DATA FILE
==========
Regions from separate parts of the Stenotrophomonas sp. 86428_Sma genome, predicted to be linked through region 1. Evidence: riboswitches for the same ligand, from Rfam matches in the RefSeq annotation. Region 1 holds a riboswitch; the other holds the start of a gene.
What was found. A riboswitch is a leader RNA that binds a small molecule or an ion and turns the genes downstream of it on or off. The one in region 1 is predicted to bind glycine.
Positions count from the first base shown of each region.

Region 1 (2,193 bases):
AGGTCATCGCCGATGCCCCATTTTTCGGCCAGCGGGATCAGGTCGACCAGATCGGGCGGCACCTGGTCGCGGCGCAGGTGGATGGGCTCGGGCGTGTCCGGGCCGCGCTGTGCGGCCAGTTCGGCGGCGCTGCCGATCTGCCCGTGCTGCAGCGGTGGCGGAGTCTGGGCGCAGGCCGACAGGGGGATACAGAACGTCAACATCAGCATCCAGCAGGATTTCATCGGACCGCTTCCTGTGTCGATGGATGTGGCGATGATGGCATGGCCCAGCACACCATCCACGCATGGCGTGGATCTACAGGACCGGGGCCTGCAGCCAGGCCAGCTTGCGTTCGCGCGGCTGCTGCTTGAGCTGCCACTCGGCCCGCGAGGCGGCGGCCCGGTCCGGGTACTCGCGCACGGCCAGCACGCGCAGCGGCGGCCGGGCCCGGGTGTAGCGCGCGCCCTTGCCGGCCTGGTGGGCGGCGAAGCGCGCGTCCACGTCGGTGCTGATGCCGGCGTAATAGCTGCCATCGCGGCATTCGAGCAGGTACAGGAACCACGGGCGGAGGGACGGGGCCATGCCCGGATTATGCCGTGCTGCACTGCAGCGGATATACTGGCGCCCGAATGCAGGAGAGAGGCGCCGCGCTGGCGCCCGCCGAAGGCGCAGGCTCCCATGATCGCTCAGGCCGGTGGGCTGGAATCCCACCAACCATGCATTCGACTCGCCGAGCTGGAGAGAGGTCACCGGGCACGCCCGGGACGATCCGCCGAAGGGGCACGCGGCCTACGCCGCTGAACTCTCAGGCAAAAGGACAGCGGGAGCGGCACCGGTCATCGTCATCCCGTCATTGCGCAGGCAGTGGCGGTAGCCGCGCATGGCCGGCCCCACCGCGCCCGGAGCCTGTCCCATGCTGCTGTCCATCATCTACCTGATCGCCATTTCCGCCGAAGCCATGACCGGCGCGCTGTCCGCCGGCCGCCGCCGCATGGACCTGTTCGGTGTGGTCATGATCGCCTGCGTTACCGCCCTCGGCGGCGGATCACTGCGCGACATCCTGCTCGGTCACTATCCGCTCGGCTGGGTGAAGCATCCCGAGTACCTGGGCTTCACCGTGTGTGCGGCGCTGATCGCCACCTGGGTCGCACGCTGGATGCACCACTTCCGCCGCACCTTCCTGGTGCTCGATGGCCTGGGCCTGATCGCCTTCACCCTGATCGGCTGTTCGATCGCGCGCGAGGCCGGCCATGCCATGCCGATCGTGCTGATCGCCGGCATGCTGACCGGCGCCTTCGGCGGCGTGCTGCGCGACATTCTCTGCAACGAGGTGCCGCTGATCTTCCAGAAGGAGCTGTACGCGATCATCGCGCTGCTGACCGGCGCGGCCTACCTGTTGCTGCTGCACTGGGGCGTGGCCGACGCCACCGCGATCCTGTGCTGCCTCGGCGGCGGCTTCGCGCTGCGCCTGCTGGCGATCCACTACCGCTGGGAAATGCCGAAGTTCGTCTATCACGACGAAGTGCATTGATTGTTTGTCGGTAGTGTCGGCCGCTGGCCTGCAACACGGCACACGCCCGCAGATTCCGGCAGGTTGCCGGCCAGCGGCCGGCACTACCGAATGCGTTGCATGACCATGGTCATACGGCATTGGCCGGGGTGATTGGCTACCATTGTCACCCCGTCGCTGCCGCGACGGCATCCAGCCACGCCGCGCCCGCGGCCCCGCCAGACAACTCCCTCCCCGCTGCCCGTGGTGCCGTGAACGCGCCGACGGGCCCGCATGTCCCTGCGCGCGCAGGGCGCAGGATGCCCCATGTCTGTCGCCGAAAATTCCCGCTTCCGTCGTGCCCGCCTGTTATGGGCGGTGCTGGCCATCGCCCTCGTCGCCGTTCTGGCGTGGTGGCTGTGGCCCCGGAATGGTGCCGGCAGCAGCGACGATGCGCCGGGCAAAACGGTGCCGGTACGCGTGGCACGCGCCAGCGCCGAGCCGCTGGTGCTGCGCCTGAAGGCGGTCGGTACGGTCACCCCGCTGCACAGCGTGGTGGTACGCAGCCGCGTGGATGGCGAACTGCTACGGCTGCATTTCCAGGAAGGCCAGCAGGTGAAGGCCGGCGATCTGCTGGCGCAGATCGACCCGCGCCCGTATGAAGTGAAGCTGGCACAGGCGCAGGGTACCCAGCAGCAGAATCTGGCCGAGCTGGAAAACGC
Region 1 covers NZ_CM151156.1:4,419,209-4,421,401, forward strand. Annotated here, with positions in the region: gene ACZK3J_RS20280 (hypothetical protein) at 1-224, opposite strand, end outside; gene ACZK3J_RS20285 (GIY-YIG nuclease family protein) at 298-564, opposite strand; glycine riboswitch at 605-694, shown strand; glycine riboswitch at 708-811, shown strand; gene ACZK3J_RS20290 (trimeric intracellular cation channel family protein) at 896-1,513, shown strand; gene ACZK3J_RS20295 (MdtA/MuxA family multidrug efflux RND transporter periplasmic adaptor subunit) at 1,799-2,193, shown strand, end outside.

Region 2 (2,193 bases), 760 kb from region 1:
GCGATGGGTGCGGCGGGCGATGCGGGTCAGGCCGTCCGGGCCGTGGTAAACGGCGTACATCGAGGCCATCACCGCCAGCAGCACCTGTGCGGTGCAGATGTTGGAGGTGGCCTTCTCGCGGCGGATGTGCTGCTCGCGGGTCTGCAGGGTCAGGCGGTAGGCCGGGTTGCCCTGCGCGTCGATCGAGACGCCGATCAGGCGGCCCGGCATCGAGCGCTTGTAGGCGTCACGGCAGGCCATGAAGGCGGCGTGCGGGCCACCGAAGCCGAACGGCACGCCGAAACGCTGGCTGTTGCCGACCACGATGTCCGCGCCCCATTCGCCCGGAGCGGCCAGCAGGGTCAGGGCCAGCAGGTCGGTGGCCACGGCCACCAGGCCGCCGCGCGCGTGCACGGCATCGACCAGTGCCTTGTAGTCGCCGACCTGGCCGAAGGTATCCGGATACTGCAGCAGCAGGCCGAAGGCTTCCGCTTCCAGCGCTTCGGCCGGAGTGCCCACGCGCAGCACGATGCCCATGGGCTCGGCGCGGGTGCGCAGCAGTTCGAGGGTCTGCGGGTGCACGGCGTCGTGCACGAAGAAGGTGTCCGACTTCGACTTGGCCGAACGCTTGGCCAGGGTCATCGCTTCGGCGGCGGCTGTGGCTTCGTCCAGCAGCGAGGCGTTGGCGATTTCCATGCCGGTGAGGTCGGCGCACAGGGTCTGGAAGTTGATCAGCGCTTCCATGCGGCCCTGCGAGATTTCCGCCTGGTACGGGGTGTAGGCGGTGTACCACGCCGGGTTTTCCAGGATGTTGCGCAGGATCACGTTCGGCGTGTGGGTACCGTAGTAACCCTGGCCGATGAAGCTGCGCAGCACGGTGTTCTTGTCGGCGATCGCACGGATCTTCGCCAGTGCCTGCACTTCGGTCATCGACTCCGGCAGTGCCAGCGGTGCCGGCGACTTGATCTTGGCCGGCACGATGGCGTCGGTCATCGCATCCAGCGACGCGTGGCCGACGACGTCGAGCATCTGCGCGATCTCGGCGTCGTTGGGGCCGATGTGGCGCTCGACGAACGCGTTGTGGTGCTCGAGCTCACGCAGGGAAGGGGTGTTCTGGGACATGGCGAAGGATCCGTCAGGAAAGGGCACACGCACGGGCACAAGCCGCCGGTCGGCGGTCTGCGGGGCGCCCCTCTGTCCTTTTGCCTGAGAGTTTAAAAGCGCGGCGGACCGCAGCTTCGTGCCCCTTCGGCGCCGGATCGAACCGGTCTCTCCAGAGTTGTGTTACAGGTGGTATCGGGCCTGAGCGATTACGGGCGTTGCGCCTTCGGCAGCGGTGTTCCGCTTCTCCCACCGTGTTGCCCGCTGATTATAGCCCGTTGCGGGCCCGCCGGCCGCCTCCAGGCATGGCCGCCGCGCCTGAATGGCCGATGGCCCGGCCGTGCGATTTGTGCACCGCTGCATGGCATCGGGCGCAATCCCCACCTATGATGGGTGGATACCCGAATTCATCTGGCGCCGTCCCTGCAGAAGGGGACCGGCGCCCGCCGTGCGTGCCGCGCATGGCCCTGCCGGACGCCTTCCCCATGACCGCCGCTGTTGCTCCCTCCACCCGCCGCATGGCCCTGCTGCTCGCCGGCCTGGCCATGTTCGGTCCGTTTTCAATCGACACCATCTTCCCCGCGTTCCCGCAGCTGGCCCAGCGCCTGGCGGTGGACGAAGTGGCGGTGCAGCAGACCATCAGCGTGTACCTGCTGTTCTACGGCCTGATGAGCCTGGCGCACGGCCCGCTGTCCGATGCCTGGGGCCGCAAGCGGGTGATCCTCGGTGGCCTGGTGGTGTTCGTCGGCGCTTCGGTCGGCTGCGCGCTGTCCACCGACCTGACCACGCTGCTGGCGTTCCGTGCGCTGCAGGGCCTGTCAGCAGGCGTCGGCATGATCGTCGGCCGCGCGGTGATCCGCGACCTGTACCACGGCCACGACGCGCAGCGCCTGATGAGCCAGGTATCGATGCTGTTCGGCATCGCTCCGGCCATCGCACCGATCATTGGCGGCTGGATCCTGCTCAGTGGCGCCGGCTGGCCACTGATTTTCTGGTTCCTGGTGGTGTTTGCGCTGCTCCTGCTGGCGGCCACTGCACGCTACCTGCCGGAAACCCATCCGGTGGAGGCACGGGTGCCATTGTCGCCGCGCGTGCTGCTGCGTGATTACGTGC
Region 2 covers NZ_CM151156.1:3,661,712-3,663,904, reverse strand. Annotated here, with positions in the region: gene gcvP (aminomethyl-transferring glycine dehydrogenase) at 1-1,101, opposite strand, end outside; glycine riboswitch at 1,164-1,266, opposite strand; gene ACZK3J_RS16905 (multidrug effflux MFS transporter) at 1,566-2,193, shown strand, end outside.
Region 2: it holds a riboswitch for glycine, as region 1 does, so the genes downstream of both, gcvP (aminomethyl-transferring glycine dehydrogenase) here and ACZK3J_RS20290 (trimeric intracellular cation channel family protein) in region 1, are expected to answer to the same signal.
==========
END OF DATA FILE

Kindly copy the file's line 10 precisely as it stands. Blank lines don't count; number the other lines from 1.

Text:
Region 2: it holds a riboswitch for glycine, as region 1 does, so the genes downstream of both, gcvP (aminomethyl-transferring glycine dehydrogenase) here and ACZK3J_RS20290 (trimeric intracellular cation channel family protein) in region 1, are expected to answer to the same signal.